Managing Appalachian Hardwood Stands Using Four Regeneration Practice--34-Year Results
Abstract:Adjacent Appalachian hardwood stands in West Virginia established on excellent growing sites were managed for a 34-year period using four regeneration practices. These practices included a commercial clearcut, 15.5-in diameter-limit, and two single-tree selection practices. An uncut area was maintained as a control. Stand development, growth response, and some stumpage revenue data were summarized for each treatment. At 34 years after the initial treatments, the commercial clearcut stand had the greatest variety of tree species for future management. This stand was dominated primarily by yellow-poplar and black locust. Selection and 15.5-in diameter-limit treatments promoted sugar maple on these excellent sites. Stand quality improved through management. After 34 years, the control area was worth $1,554/ac, and an intensively managed selection area was worth $1,214/ac, but the control area contained twice the sawtimber volume. Other preliminary value comparisons indicate that landowners benefit from some type of management compared to doing no management. North. J. Appl. For. 4:180-185, Dec. 1987.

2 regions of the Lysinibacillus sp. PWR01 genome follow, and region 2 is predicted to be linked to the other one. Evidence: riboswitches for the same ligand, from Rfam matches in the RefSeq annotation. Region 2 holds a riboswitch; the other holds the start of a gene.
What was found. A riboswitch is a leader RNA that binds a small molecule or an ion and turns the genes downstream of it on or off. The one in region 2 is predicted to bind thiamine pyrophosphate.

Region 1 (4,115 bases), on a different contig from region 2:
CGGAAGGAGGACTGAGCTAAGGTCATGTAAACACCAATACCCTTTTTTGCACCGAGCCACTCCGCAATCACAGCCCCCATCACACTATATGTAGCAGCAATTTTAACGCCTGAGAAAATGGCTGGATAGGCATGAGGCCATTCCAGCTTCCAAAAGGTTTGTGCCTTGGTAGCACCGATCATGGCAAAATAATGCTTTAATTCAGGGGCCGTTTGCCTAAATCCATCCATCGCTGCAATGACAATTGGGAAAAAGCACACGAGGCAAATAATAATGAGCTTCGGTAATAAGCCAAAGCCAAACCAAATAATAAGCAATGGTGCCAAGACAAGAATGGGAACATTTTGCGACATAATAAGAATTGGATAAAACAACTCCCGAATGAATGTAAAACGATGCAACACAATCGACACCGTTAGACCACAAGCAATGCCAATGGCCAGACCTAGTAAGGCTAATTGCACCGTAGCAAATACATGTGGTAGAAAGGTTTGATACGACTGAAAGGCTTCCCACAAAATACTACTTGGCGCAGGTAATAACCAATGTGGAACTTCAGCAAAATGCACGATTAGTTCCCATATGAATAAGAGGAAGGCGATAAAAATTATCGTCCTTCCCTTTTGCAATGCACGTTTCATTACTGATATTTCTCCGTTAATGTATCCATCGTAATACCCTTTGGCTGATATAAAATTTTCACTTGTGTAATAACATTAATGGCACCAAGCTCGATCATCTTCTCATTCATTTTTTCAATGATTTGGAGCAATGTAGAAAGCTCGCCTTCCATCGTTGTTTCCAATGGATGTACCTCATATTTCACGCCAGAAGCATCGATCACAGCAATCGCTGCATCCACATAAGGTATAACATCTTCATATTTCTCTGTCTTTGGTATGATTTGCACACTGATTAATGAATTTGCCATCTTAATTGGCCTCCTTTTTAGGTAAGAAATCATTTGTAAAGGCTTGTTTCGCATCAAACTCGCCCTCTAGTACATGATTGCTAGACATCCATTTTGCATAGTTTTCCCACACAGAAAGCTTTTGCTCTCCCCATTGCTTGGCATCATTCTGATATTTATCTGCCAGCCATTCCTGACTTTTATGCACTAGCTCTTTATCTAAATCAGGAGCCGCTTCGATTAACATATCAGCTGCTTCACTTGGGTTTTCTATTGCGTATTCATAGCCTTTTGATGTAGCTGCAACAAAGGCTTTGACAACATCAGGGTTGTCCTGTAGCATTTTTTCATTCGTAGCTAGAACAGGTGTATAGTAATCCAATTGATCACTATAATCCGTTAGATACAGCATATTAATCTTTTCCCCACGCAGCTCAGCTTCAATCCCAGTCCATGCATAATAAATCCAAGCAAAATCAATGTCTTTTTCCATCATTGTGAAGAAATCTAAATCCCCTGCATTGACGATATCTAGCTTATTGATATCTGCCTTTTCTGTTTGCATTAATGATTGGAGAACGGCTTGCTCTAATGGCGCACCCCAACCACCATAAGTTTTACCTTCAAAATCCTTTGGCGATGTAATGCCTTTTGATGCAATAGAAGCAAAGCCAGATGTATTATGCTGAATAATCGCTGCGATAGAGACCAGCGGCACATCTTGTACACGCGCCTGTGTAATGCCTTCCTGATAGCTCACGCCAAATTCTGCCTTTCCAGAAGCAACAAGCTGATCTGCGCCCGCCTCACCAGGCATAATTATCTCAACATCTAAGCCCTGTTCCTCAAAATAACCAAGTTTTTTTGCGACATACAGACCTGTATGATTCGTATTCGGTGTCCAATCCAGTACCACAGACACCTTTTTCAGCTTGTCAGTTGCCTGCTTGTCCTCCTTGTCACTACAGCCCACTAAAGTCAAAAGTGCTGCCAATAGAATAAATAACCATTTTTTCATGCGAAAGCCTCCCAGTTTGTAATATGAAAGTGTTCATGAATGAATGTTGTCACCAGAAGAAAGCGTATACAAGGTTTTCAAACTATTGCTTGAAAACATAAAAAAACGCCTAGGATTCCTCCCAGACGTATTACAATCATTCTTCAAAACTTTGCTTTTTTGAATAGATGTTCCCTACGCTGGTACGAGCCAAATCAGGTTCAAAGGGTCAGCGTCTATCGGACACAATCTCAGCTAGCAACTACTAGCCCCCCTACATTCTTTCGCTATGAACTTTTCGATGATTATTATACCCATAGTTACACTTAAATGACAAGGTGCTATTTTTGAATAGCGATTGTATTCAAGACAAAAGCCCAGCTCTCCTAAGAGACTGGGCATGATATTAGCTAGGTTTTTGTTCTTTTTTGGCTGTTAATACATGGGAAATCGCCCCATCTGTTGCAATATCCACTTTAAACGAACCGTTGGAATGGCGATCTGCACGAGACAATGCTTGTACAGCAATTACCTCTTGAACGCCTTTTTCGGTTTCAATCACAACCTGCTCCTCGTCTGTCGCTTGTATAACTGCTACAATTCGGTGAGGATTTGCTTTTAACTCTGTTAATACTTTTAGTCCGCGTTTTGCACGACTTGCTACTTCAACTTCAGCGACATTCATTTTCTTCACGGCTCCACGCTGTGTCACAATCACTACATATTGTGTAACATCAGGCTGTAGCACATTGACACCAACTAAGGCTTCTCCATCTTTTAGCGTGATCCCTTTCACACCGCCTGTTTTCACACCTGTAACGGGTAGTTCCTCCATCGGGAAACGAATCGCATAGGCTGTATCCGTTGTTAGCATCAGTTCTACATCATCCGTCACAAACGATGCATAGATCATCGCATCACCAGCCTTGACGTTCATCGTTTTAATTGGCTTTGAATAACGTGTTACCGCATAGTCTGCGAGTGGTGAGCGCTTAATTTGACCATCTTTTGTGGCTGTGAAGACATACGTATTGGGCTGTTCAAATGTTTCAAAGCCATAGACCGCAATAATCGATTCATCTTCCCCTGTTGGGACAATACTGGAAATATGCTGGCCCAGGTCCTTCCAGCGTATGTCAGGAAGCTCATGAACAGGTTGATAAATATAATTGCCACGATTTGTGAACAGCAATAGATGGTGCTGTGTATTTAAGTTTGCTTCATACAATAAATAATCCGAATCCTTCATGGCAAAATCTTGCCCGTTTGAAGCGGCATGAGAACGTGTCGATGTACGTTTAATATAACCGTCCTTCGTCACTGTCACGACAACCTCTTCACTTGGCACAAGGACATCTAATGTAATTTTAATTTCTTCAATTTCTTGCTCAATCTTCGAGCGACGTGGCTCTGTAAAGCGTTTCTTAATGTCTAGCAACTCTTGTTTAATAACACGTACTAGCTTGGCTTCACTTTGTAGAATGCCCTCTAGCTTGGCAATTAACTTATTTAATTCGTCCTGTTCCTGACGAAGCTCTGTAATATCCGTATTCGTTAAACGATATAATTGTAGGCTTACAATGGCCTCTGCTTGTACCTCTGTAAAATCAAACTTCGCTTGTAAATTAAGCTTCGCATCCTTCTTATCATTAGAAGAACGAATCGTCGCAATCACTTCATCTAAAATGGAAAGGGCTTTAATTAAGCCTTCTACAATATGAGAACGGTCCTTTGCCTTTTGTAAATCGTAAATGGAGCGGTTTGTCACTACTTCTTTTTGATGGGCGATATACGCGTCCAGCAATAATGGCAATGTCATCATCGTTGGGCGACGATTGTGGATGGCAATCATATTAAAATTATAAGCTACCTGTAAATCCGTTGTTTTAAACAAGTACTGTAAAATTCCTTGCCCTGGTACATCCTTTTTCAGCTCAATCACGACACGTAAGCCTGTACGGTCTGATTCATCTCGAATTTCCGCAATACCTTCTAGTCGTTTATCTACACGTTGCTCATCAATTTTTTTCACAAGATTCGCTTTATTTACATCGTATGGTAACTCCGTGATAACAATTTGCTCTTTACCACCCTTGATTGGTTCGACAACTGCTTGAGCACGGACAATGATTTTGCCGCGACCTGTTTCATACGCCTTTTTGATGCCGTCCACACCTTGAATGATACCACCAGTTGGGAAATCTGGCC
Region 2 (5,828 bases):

Document Type: Journal Article
Affiliations: Northeastern Forest Experiment Station, Timber and Watershed Laboratory, P.O. Box 404, Parsons, WV 26287
Publication date: December 1, 1987
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- Each regional journal of applied forestry focuses on research, practice, and techniques targeted to foresters and allied professionals in specific regions of the United States and Canada. The Northern Journal of Applied Forestry covers northeastern, midwestern, and boreal forests in the United States and Canada.
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